There is no point in having a car in the city, so we took public transportation in the form of the subway, buses, and funiculars. Using the subway in Barcelona was really simple, especially compared to Mexico City. The Barcelona system is very similar to the Paris system so the directions were pretty easy and the Google directions were easy to follow. The machines don’t talk to you like the ticket machines in Tokyo but it wasn’t difficult to figure out since the machines give you the option for English. The tickets work for the subway and the buses. A subway worker even recommended the 8 ride family ticket to save us a little money.
Barcelona Architecture Airbnb Tour
We opted for an Airbnb Experiences tour to learn more about Gaudi. Our guide, Christian, started the tour at Casa Mila, one of the famous homes designed by Gaudi. He explained how representing nature was a driving force in Gaudi’s motifs, which is very evident in the style of the exterior of the home. Gaudi was also into the reuse of material so each artistic metal balcony railing is made from reclaimed metal and they are all different.
Not far away is the Block of Discord, where a few strongly stylized houses clash with each other. The first home we saw was Casa Batllo by Gaudi, which has a colorful exterior evoking images of the sea and the roof looks like a dragon. In this case, the patron was also fond of medieval knights. You can see a sword depicted on the left and a single white rose in the form of the Juliette balcony in the middle.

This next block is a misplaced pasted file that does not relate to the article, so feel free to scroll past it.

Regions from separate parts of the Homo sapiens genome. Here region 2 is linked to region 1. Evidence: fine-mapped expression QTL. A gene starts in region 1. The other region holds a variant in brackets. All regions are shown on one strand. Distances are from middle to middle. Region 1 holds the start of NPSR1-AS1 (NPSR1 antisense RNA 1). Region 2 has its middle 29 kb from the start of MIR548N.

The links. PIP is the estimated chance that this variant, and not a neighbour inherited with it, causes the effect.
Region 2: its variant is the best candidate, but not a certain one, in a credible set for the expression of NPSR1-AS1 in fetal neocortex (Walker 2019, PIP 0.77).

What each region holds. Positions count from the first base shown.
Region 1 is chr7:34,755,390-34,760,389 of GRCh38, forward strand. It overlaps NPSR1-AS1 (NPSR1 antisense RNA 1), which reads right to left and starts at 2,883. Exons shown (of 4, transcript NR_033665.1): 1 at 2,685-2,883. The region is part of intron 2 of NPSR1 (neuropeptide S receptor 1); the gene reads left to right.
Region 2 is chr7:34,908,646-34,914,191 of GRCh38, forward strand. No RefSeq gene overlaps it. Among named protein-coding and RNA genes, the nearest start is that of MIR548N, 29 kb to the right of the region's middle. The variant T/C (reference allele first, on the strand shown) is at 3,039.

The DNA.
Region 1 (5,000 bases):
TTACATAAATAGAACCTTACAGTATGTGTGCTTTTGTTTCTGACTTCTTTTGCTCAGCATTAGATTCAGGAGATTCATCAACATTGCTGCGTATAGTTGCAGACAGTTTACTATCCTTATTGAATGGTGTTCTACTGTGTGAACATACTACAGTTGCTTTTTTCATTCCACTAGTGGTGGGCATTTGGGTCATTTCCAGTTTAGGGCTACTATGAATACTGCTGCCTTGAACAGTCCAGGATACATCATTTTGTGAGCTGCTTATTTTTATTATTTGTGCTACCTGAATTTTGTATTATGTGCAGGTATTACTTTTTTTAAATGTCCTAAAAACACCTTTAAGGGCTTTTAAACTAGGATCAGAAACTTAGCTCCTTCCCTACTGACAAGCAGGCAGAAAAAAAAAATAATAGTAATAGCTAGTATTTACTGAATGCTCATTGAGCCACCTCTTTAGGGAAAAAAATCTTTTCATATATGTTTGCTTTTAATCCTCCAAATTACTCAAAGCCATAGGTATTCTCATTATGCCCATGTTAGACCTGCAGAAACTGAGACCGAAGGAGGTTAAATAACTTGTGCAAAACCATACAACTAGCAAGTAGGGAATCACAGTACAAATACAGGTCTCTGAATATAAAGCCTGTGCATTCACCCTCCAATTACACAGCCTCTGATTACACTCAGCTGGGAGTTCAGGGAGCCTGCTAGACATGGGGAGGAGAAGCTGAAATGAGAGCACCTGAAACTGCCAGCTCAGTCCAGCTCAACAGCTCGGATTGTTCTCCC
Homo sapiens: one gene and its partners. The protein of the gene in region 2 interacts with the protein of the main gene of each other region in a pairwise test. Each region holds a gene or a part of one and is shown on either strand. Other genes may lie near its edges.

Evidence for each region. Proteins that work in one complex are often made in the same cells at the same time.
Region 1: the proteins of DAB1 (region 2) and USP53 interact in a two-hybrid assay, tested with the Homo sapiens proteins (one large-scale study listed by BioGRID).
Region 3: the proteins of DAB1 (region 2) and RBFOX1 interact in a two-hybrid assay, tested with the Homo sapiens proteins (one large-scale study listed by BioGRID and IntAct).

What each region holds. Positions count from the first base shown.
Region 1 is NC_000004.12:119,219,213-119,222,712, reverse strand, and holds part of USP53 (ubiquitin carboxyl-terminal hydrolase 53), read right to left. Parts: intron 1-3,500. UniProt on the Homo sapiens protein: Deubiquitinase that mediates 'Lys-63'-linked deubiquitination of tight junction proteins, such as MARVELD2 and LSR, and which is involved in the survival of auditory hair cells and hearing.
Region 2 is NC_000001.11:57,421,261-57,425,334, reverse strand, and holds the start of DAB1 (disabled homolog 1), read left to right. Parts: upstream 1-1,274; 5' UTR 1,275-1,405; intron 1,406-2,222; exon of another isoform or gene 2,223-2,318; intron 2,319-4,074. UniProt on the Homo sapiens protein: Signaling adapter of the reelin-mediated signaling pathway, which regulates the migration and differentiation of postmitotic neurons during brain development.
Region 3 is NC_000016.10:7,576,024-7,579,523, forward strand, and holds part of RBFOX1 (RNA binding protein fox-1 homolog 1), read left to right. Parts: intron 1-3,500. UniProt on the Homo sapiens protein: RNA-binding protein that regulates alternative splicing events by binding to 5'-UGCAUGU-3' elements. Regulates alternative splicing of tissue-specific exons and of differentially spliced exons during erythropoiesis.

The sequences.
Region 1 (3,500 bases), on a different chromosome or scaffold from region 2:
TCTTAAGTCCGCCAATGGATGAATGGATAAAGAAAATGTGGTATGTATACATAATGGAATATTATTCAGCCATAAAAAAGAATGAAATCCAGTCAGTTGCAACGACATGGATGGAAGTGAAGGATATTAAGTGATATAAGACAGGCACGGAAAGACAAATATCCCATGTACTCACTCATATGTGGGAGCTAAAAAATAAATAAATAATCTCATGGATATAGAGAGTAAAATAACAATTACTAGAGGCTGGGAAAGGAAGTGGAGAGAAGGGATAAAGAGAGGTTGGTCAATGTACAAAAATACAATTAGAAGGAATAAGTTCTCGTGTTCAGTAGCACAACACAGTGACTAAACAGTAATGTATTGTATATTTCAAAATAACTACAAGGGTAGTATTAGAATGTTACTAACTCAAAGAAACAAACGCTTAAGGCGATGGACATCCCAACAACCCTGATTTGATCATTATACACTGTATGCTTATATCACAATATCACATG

Next to Casa Batllo is Casa Amatller, created by Josep Puig i Cadafalch in 1900 for a wealthy chocolatier. The exterior has ornate iron and stone artwork and a stamped cement façade. We were encouraged to return for a tour inside, to see the period furniture. We did pick up some family-produced chocolate at the store inside, which is situated in the original kitchen of the home. Overall, the walking tour got us oriented in the city and we learned a lot about the history and Modernism movement in design around the turn of the 20th century.
The final stop on our walking tour took us to the Palau de la Música Catalana, a Moderniste concert hall created by Lluís Domènech i Montaner in 1908. It is difficult to get the full measure of the building exterior because it is on a narrow street. Rather than taking a tour inside, we chose to get the full measure of the interior by buying tickets for a Flamenco guitar and dance performance that night. Score!
The program for the evening was 90 minutes of flamenco guitar including several passionate dances. The music and dance were expertly performed in the beautifully restored theatre. Ironically, the highlight for me was the encore, which included all 3 guitarists and the drummer playing “Billie Jean” simultaneously on a single guitar. Fantastic!
Who’s your favorite architect?